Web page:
I blog a lot about issues relating to divorce mediation and what couples can do to make the whole process more seamless and less stressful. Today’s blog is going to be a little different, as I am going to give some insight into why I believe the things I do about divorce mediation. Everything I will talk about in this blog relates to preserving your family legacy, and the long lasting impact that the decisions you make during your divorce can have for the rest of your life.
For some background: my grandparents on my father’s side got a divorce in the 1960’s. Back then, divorce was not only uncommon, it was also frowned upon. Because of their decision to get a divorce, my grandparents were viewed outsiders in their community. As a result, so were my father and his younger brother. Although the road was not easy, my grandparents did one thing very right. They actually went through a very early form of divorce mediation. Of course, the out-of-court settlement process was not as evolved as it is today, but my grandparents retained one attorney and sat him down to tell him how they wanted to divide their assets and how they wanted to parent their children (my father and uncle). So, why am I talking about this today?
Well, I just returned from my cousin’s wedding. It was a beautiful weekend and a beautiful ceremony. My whole family came together, which hasn’t happened in so long. What really stood out to me, though, was that my grandparents were both there. Not only were they there at the wedding, they are still friends. They sat together on the shuttle that transported us to the reception, shared in family photos, and had a great time catching up. My grandfather is now 87 years old, and my grandmother is 78. After all this time, because they chose to handle their divorce in a respectful way, they can still enjoy family functions together. The choices they made back in 1966 still impact their lives today.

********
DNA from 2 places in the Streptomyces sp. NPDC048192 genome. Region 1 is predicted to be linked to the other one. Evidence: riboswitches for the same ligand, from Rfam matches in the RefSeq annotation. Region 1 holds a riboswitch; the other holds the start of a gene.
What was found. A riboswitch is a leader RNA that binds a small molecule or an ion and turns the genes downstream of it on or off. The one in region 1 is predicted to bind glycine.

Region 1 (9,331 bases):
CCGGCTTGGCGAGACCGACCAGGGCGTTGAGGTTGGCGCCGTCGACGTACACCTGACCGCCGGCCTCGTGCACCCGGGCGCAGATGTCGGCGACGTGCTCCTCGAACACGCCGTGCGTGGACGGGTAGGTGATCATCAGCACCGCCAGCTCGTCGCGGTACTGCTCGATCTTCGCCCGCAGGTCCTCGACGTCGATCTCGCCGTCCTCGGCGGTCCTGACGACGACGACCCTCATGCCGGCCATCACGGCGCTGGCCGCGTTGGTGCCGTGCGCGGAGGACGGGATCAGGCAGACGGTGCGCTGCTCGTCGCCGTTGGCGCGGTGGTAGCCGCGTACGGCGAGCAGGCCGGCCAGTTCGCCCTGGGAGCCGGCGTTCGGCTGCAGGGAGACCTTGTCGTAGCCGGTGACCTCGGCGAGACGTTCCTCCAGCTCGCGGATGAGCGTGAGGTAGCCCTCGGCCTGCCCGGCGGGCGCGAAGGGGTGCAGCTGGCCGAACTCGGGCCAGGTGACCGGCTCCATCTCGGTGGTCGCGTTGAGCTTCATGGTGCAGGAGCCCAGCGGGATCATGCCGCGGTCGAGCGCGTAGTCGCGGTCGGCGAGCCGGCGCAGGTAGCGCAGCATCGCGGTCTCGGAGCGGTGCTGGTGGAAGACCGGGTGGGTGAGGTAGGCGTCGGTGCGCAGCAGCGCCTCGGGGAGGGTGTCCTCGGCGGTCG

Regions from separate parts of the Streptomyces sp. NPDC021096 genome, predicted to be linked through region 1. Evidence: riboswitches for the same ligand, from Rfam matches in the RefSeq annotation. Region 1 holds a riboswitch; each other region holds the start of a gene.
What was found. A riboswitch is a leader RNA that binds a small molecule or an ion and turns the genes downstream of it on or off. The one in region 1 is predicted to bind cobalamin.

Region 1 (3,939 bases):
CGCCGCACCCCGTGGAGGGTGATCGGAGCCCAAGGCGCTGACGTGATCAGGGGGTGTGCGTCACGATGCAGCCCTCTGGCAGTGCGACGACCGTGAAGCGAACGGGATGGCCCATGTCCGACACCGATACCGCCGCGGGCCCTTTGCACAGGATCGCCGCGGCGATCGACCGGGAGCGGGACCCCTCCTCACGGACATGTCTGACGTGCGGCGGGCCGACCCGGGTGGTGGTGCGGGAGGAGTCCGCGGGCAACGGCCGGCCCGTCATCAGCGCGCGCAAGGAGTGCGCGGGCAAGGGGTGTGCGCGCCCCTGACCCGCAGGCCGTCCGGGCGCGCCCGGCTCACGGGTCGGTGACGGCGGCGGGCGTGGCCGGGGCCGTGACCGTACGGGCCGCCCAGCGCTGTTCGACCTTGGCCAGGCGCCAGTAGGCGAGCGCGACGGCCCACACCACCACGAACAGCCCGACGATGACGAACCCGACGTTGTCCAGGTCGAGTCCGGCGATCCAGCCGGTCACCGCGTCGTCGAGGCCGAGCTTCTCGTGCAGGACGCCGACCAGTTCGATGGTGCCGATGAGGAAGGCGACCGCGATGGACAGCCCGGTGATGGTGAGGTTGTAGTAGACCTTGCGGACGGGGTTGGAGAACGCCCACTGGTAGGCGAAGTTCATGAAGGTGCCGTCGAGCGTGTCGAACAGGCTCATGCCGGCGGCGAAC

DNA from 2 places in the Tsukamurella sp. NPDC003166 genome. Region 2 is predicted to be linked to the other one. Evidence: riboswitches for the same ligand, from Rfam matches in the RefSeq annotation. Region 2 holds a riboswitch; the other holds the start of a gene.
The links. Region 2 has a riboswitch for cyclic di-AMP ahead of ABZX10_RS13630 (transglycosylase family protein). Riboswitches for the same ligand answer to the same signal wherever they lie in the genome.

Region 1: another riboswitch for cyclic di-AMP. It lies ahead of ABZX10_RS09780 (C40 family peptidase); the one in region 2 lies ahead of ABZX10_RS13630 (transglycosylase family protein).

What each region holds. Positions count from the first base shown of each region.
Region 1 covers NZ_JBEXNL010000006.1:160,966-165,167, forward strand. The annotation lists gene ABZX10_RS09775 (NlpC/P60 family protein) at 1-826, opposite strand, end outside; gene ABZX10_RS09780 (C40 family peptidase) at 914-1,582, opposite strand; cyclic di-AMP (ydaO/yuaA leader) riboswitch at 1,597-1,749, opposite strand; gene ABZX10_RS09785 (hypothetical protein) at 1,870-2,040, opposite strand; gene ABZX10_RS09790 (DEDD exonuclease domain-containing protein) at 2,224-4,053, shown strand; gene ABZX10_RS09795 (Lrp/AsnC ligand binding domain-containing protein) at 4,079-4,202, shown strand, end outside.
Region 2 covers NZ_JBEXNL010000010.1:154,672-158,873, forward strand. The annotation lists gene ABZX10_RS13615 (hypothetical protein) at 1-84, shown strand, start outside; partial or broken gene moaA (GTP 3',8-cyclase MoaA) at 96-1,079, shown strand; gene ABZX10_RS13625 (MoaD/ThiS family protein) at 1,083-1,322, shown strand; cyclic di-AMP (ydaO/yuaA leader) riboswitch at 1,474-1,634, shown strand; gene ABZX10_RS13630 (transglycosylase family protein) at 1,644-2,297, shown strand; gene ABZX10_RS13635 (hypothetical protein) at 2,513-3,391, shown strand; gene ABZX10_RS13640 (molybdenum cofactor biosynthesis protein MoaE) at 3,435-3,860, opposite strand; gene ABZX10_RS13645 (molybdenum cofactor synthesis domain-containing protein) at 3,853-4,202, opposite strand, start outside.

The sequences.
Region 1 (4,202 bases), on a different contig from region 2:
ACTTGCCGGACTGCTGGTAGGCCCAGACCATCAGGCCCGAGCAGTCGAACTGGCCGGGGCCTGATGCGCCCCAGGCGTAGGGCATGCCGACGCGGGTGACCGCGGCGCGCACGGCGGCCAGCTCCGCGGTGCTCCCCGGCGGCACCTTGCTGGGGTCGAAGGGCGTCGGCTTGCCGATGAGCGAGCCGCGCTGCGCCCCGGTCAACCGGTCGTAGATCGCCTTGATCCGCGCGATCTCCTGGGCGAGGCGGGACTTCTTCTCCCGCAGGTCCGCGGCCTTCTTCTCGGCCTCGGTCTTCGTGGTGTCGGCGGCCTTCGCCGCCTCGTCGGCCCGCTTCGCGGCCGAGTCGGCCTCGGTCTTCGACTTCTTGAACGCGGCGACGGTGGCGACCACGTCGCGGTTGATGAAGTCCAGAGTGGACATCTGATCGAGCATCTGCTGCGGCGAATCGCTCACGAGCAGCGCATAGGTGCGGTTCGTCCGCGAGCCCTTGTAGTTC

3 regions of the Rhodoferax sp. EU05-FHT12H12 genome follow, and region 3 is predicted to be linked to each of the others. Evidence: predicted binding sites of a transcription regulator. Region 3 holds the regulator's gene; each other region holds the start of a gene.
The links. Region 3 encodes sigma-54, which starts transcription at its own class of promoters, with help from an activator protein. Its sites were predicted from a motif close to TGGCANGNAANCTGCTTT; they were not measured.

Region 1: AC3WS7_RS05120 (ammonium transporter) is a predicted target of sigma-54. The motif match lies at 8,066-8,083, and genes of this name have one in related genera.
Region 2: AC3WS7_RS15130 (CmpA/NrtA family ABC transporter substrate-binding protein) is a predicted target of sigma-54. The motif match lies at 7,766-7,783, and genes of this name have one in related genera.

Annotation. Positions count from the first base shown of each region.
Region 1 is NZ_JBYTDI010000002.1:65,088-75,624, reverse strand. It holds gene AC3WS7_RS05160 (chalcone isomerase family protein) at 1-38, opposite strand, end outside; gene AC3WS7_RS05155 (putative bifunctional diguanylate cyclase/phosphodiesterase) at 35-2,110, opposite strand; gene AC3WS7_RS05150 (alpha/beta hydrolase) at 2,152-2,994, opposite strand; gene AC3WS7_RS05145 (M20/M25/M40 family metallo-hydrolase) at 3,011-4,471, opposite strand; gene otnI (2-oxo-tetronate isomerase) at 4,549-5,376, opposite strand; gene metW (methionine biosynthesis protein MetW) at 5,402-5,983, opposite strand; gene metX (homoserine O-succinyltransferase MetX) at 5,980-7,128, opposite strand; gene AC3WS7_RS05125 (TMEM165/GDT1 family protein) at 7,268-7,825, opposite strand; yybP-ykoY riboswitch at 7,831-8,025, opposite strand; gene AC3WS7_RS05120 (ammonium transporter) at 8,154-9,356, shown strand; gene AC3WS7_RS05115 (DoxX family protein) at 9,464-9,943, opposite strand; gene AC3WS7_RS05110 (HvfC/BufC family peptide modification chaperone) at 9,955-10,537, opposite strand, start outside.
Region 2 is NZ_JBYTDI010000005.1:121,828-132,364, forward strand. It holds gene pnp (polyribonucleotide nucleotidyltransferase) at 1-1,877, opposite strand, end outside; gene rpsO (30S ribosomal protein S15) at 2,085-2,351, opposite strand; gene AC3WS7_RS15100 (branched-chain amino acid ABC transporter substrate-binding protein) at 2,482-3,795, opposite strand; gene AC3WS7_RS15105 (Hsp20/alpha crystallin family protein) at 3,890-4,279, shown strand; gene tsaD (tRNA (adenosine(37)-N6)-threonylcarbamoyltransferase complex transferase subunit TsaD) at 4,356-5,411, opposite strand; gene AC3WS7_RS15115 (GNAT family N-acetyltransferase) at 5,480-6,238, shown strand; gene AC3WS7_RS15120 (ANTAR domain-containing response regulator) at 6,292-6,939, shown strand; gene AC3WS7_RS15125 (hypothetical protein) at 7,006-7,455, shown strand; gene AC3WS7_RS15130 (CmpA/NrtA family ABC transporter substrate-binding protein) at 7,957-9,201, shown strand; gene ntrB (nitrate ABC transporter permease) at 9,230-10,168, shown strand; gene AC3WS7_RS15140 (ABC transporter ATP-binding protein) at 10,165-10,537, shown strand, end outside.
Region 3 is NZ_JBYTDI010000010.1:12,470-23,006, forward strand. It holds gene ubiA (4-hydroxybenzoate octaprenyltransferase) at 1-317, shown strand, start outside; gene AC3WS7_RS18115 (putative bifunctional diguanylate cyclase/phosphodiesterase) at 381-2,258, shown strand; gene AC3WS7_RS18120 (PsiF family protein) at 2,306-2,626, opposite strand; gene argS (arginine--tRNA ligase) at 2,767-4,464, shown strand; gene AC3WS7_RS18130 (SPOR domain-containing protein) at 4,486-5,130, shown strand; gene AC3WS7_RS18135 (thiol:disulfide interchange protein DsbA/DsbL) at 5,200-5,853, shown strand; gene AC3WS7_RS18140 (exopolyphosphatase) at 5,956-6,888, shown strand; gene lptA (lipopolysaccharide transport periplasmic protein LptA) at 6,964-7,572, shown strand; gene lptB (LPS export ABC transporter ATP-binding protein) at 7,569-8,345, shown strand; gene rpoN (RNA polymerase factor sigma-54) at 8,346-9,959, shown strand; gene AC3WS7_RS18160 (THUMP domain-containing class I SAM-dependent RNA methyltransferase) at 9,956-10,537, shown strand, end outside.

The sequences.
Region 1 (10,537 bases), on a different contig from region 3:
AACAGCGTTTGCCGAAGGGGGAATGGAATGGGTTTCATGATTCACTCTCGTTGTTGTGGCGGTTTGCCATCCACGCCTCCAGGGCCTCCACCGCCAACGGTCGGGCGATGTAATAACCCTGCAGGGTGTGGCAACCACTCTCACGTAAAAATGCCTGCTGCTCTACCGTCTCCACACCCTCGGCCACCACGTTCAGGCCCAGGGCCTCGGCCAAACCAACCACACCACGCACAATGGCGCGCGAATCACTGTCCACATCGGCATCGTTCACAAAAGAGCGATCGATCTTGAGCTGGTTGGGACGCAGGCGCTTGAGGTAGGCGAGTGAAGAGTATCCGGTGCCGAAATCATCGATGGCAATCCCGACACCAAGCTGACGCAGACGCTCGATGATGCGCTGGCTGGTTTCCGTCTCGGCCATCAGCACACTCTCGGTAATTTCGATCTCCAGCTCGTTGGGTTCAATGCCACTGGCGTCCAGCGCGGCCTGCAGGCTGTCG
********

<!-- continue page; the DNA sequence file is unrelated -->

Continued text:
My wedding, however, will be very different. My fiance and I are getting married this December. There has been a lot of planning and items on our checklists to take care of. This has been such a special time in my life, yet it has also been a little sad for me. When my own parents got a divorce, it was very contentious. It got so bad and at the end, I became estranged from my mother (for many reasons including the divorce). Getting married has made me face this in a totally different way. It has really brought the importance of handling conflict in a peacefully manner to light. Unlike my grandparents who are able to attend important events together, my own parents cannot share in these moments. Of course, this is personal information and I provide it here because I want to emphasize the impact of your decisions during your divorce process.
Even though the road ahead may seem hard or even impossible, know that the decisions you make will have a ripple effect. Your choices will make an impact on you, your own children, and possibly your grand children. Imagine if my cousin couldn’t have both of our grandparents at his wedding. The weekend would not have been as joyous, and certainly not as complete. Remember, you have the power to make good decisions now.